Front Matter Early Times The Druids The Britons Caesar in Britain Queen Boadicea The Great Walls The Great Irish Saint The Anglo-Saxons Brave King Arthur The Laws of the Saxons The Story of St Augustine Three Great Men The Danish Pirates King Alfred and the Cakes Alfred conquers the Danes A King's Narrow Escape The King and the Outlaw The Monasteries An Unlucky Couple St Dunstan King Canute and the Waves A Saxon Nobleman Lady Godiva's Ride The Battle of Hastings The Conquest Lords and Vassals Death of William The Brothers' Quarrels Arms and Armour The "White Ship" Matilda's Narrow Escapes Story of Fair Rosamond Thomas a Becket Murder of Thomas a Becket Richard's Adventures Richard and the Saracens The Faithful Minstrel Death of Richard The Murder of Arthur The Great Charter The Rule of Henry III A Race Persecution of the Jews The Conquest of Wales A Quarrel with France The Coronation Stone The Insolent Favourite Bruce and the Spider Death of Edward II The Murderers punished The Battle of Crecy The Siege of Calais The Age of Chivalry The Battle of Poitiers The Peasants' Revolt Richard's Presence of Mind A Tiny Queen Henry's Troubles Madcap Harry A Glorious Reign The Maid of Orleans The War of the Roses The Queen and the Brigand The Triumph of the Yorks The Princes in the Tower Richard's Punishment Two Pretenders A Grasping King Field of the Cloth of Gold The New Opinions Death of Wolsey Henry's Wives The King and the Painter A Boy King Lady Jane Grey The Death of Cranmer A Clever Queen Elizabeth's Lovers Mary, Queen of Scots Captivity of Mary Stuart Wreck of the Spanish Armada The Elizabethan Age Death of Elizabeth A Scotch King The Gunpowder Plot Sir Walter Raleigh King and Parliament Cavaliers and Roundheads "Remember" The Royal Oak The Commonwealth The Restoration Plague and Fire The Merry Monarch James driven out of England A Terrible Massacre William's Wars The Duke of Marlborough The Taking of Gibraltar The South Sea Bubble Bonny Prince Charlie Black Hole of Calcutta Loss of the Colonies The Battle of the Nile Nelson's Last Signal The Battle of Waterloo First Gentleman of Europe Childhood of Queen Victoria The Queen's Marriage Wars in Victoria's Reign The Jubilee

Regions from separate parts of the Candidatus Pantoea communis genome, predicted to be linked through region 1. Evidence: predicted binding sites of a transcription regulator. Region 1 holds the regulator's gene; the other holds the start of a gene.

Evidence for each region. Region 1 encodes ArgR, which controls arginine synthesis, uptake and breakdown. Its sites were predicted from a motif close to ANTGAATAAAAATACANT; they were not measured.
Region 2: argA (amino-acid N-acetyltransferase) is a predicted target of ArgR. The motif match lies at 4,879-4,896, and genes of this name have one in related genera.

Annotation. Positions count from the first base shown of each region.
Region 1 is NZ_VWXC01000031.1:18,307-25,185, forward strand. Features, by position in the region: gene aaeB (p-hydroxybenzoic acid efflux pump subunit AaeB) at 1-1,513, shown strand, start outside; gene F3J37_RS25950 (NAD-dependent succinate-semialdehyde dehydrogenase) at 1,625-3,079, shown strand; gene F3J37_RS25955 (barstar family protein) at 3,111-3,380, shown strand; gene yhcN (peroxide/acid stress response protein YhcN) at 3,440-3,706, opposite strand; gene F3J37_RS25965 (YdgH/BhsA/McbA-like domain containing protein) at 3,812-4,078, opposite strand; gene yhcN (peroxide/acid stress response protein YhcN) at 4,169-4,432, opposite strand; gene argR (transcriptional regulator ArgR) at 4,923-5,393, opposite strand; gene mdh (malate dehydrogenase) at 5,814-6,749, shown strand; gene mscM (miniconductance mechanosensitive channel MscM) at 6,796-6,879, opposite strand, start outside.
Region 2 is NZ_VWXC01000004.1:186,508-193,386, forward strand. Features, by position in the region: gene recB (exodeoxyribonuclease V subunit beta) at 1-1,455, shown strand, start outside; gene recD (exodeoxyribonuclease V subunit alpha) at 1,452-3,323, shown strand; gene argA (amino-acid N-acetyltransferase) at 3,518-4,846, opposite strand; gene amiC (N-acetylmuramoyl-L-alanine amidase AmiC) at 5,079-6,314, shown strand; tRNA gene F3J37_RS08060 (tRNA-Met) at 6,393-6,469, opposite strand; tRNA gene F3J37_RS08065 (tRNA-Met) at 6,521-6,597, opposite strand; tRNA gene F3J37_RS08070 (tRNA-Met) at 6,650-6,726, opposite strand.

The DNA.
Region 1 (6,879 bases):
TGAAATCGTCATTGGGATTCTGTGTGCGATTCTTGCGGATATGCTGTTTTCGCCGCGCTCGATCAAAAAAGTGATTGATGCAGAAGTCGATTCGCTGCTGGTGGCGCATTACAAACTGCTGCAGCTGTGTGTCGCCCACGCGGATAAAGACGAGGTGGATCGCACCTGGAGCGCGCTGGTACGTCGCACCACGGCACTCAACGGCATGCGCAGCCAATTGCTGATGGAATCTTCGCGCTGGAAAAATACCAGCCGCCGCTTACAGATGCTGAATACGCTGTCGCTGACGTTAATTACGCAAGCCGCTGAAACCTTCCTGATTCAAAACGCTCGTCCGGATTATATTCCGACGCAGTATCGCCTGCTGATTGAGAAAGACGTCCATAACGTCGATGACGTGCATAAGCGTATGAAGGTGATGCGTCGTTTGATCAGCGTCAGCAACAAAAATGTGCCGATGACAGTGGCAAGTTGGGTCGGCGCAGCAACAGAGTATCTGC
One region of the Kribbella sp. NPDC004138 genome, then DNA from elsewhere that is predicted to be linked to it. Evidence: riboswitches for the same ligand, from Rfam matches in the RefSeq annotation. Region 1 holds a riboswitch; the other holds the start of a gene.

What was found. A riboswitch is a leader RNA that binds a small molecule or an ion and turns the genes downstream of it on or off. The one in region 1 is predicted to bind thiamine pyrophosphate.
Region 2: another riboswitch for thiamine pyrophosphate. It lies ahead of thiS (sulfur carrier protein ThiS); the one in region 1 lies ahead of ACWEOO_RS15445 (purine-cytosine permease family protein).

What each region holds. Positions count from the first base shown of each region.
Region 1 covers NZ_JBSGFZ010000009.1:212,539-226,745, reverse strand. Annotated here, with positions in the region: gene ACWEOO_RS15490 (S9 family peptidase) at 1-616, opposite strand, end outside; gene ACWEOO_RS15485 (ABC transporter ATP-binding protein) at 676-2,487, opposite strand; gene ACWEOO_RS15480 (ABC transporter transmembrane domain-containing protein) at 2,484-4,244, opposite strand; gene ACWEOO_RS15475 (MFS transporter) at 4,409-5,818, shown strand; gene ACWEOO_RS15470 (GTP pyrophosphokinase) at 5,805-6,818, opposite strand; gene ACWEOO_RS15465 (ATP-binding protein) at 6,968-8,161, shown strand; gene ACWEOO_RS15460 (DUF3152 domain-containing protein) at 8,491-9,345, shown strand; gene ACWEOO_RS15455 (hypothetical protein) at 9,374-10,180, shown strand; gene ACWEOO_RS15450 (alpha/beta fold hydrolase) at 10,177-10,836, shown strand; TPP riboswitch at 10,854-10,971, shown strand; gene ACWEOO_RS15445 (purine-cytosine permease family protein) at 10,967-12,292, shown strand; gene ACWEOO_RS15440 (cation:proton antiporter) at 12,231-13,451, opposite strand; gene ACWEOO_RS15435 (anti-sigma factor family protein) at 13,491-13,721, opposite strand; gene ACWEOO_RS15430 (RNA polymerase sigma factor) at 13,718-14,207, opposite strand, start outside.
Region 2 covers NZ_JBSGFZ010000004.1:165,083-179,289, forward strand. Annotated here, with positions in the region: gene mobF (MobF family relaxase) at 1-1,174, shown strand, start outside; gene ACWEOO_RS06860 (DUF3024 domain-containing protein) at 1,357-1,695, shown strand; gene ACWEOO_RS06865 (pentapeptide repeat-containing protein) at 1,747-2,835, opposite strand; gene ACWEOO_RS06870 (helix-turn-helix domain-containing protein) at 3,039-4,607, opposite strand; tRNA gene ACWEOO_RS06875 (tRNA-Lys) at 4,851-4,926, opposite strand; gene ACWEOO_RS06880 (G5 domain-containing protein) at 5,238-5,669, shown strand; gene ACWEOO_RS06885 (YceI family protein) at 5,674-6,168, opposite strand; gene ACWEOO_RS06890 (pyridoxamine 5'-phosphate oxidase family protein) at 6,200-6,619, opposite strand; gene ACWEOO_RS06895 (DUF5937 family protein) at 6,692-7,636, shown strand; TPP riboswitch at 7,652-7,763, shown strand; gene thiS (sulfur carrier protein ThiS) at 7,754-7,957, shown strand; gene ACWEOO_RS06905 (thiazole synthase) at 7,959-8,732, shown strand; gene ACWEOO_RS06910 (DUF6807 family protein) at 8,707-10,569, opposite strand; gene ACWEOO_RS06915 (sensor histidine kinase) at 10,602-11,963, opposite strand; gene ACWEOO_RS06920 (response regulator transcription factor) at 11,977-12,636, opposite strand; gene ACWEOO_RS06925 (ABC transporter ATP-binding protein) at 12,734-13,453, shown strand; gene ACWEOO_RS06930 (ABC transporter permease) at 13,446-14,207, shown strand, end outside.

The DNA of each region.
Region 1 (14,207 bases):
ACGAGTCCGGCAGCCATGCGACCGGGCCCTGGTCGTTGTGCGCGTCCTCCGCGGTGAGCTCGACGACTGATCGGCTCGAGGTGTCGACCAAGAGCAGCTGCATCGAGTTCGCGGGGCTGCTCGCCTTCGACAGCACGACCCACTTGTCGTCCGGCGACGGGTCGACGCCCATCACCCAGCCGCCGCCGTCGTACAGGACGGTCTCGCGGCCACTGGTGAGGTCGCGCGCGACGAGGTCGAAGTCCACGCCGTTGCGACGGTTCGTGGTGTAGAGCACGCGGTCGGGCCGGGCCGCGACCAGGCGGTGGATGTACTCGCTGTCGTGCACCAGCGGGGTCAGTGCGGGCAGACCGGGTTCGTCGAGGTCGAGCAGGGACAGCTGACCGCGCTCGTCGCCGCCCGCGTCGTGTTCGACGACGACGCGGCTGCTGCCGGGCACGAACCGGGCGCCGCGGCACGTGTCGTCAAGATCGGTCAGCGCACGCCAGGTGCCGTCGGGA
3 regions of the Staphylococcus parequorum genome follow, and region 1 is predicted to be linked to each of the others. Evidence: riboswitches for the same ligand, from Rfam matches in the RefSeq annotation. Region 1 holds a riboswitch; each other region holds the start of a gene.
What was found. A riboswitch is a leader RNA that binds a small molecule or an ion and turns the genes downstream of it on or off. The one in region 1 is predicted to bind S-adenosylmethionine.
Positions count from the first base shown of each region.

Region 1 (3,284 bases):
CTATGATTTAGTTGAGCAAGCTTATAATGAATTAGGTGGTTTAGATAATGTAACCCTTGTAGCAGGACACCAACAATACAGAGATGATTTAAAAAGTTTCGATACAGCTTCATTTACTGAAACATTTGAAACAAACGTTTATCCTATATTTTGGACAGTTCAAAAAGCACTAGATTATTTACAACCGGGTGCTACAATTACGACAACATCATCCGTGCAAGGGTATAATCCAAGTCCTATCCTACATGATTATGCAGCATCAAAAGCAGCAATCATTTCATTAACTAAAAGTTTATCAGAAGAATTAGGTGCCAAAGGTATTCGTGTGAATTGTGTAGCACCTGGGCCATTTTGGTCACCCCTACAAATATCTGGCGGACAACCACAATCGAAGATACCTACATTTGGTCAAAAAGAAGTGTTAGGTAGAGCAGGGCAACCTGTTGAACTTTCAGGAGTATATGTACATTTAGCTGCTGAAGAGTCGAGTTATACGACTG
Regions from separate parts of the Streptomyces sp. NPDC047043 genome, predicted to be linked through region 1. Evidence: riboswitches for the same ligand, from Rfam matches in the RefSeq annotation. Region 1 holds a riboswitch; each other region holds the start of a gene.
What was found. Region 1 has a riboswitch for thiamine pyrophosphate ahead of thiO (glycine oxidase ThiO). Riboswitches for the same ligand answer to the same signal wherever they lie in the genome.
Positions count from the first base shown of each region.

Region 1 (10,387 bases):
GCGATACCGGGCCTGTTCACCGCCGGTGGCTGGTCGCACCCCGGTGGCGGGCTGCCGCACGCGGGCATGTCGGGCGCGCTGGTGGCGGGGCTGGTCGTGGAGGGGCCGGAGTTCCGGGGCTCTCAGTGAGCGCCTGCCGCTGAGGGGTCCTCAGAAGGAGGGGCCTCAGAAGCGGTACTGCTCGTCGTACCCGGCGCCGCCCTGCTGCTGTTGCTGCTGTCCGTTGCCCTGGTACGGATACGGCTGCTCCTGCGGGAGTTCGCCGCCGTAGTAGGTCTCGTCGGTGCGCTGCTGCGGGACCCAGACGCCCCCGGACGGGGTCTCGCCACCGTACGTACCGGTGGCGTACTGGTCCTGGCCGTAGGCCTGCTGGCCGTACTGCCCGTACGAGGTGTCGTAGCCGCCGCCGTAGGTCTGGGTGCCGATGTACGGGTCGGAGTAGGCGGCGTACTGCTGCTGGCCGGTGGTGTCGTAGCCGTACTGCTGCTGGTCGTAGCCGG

Story of the English - Helene Guerber


At first Charles was treated with great respect, although closely guarded; but before it was decided what to do next, a quarrel arose between Parliament, which was mostly Puritan, and the army, which was composed of a very strict set of Roundheads, called the Independents.

The army was very determined to have things its own way, and, seeing that Parliament showed signs of coming to terms with the king, Cromwell sent his captain Joyce to seize Charles. The king, surprised, asked to see Joyce's warrant; but when the captain silently pointed to the men who formed his escort, he said: "Your warrant is indeed drawn up in fair characters and legible."